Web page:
Mary's Going with Guts!

Track my progress as I train for my next Team Challenge half marathon for the CCFA

My Semicolon Story: It’s not what you think!

Posted by msdon9 on July 15, 2015

My purple semicolon tattoo done at SoulSkin Studios in Reno, Nevada.

My purple semicolon tattoo done at SoulSkin Studios in Reno, Nevada.

Grammatically speaking, a semicolon is a punctuation mark meant to separate two independent clauses in a sentence. Theoretically you could just end a sentence with a period, but the use of a semicolon indicates that you’ve decided to continue it into your next thought.

Here are three examples of compound sentences. The last two use semicolons.

  • I liked English class, but my grammar sucks.
  • I liked English class; my grammar sucks.
  • I liked English class; however, my grammar sucks.

Semicolons are typically unpopular. Most people don’t know how to use them well. In giving advice to student writers, Kurt Vonnegut said, “Do not use semicolons. They are transvestite hermaphrodites representing absolutely nothing. All they do is show you’ve been to college.”

But semicolons are actually making news these days, and not because anyone cares about English class. I’ll explain later…

But first, my backstory:

Two summers ago, I spent two weeks in Reno participating in a unique professional development experience: The Reynolds High School Journalism Institute. While there, one of my talented colleagues decided to report on tattoo culture. He tasked himself with finding the most talented tattoo parlor in Reno. When he found it, he decided to go get inked to include the experience in his article. Coincidentally, I was itching to get another tattoo myself, so I joined him. I asked the artist to draw a tiny purple semicolon on my wrist.

“What’s this about” the artist asked, quizzically.  I explained that I was diagnosed with Crohn’s Disease at 11 years old. After years of battling intense symptoms of fatigue, seemingly endless stomach aches, food sensitivities, and nasty side effects from drugs that were (ironically) designed to combat my symptoms… my gastroenterologist felt it best for me to have a surgery called a subtotal colectomy. A father-son team of surgeons from Mount Sinai Hospital in New York City eventually removed 19 inches of “dead” colon from my body. This left me with…you guessed it…a semi-colon. Miraculously, this occurred mostly laparoscopically, and the only physical indication that I actually HAD the surgery is a wiggly 4 inch scar that bisects my belly button.

Early December, 2012. Two days post-surgery.

The recovery was a slow, painful process. I had to take about a month of medical leave from work and slowly reintroduce solid foods into my system. It took me weeks to walk like a normal person, sleep like a normal person. But, on the whole, the surgery was a major success! I have a much better quality of life now. I am not exhausted all the time. I am not plagued with abdominal pain that keeps me homebound. I can lead a normal, active life without having to worry about where I can use a public restroom without embarrassing myself. I can eat a meal at a restaurant and not worry about getting sick. Between the surgery and a drug called Remicade, I feel like a normal person again.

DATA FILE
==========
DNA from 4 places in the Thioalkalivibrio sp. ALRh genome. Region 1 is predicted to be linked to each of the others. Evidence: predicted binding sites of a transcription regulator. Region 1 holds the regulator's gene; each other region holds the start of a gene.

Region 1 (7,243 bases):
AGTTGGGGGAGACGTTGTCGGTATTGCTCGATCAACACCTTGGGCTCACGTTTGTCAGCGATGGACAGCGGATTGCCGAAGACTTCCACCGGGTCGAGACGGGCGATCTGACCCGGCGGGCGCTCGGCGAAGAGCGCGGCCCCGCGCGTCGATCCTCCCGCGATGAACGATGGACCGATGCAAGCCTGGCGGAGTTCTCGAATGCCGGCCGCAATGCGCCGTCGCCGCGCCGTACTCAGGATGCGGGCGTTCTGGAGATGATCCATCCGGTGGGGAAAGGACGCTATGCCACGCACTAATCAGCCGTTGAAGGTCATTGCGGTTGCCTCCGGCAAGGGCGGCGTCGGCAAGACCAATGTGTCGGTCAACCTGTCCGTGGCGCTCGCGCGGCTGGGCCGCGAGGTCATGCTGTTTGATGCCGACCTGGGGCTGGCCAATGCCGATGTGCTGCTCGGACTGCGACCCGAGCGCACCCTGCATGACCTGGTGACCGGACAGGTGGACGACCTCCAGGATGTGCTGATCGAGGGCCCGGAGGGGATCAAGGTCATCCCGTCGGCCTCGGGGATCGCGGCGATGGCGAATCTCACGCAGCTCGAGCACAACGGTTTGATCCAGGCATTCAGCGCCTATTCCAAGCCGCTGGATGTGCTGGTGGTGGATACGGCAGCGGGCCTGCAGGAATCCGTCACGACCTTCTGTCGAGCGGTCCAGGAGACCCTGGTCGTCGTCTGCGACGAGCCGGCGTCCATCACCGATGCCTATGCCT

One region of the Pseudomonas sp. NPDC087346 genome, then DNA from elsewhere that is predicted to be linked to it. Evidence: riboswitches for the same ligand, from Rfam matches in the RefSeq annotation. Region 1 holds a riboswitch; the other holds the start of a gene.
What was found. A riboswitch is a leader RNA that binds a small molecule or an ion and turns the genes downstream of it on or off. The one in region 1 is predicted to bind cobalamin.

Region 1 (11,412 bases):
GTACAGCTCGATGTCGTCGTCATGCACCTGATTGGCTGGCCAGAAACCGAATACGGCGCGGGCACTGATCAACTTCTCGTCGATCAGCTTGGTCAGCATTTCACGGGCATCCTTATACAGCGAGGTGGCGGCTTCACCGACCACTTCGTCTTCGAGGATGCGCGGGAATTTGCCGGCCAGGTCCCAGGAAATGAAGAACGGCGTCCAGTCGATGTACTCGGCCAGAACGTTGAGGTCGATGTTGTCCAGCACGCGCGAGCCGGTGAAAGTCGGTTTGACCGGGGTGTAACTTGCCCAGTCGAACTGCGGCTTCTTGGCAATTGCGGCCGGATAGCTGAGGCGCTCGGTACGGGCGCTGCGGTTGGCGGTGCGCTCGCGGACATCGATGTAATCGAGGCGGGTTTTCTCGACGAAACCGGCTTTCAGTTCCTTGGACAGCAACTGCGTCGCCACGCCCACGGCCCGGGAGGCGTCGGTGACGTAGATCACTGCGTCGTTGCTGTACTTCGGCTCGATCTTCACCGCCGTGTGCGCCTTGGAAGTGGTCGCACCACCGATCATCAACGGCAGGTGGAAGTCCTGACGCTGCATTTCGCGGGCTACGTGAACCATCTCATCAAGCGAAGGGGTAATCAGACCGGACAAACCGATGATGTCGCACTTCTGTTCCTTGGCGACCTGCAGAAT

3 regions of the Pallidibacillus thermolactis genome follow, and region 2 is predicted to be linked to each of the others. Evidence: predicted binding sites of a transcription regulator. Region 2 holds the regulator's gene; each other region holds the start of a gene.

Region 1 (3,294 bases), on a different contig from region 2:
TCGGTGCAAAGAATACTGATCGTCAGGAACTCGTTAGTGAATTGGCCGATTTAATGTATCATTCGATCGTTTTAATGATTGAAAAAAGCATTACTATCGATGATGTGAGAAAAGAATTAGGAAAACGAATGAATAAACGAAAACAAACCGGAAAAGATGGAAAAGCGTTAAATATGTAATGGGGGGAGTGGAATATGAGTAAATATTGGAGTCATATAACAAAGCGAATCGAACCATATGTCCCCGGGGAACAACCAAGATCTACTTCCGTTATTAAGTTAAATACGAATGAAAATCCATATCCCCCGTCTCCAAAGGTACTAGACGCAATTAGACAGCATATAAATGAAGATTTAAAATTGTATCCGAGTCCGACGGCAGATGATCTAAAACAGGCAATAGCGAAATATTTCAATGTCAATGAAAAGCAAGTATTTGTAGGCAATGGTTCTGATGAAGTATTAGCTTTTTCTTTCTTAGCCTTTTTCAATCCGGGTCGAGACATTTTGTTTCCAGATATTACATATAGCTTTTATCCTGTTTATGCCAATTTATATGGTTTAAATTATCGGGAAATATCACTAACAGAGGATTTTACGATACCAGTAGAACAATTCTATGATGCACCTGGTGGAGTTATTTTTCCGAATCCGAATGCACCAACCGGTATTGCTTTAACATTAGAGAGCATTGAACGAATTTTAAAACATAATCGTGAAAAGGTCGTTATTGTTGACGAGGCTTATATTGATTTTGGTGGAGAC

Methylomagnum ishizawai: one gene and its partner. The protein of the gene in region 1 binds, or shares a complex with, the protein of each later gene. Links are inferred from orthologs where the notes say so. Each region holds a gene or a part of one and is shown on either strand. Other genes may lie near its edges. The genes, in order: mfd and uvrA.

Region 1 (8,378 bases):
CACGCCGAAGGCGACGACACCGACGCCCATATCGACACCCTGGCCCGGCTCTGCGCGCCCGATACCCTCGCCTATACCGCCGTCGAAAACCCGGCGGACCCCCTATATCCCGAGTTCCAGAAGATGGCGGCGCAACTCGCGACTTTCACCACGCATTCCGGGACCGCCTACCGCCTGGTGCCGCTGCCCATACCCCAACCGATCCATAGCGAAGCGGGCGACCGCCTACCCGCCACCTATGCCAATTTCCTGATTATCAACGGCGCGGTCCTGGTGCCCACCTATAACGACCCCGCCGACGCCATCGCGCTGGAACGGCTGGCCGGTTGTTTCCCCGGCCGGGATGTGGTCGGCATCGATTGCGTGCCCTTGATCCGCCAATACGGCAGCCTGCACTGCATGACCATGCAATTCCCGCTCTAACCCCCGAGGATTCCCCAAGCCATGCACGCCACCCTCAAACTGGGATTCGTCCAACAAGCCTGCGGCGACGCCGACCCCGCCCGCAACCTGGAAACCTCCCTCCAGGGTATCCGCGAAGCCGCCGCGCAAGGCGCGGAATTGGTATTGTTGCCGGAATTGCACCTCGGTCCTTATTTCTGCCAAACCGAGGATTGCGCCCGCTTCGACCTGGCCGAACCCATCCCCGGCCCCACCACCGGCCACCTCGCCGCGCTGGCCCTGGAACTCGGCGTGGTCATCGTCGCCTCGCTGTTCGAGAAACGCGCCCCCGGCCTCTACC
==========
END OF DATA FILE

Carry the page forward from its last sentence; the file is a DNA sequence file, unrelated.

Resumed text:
So when I glance down at the tiny purple semicolon on my wrist, I’m reminded of the struggle that got me here. It’s symbolic to me for that reason.

Flash forward a year or so later… I’m conducting a writing conference with a twelfth grader in an alternative school program. He walked me through a troubling narrative where he detailed his personal battles with depression, addiction and suicidal tendencies. He saw the tiny purple semicolon on my wrist and asked me about it. I told him my story, and he was surprised.

It was originally from him that I learned about The Semicolon Project. Honestly, I think it’s a great thing… people have various reasons for wanting to get tattoos, and the best ones are personally symbolic; they are not random doodles that $50 here or there can buy to dot the sketchbook that is our skin.

Nothing bugs me more than someone who has a bunch of random tiny tattoos all over the place.

Actually, that’s hyperbole. That’s your second English lesson today. 

Its meaning is different for me, though. And now that more and more awareness about The Semicolon Project has brought its backstory out of the darkness, I’m fielding more and more inquiries from friends and loved ones. I feel the need to explain myself. I don’t know why… I just do.

So if you see a person with a semicolon tattooed on his or her body, it does not necessarily mean that they are battling depression. It does not necessarily mean that they contemplated suicide. And this is not something I came up with all on my own. Need proof? Check this out. And this (hi, Julie!!) To me, life is way too wonderful to contemplate an early exit. Perhaps I’m lucky to feel this way, and I’m mindful and sensitive to those who struggle. To borrow a line from Mary Shelley’s classic novel Frankenstein, “Life, although it may only be an accumulation of anguish, is dear to me, and I will defend it.” If tattooing a tiny semicolon on one’s body is a reminder to keep hanging on, then…hey! God Bless!

And to my friends who have reached out to see what’s going on with me. Thank you. You are the embodiment of what true friendship is all about.


I snapped this sweaty selfie after running my first 10k post-surgery.


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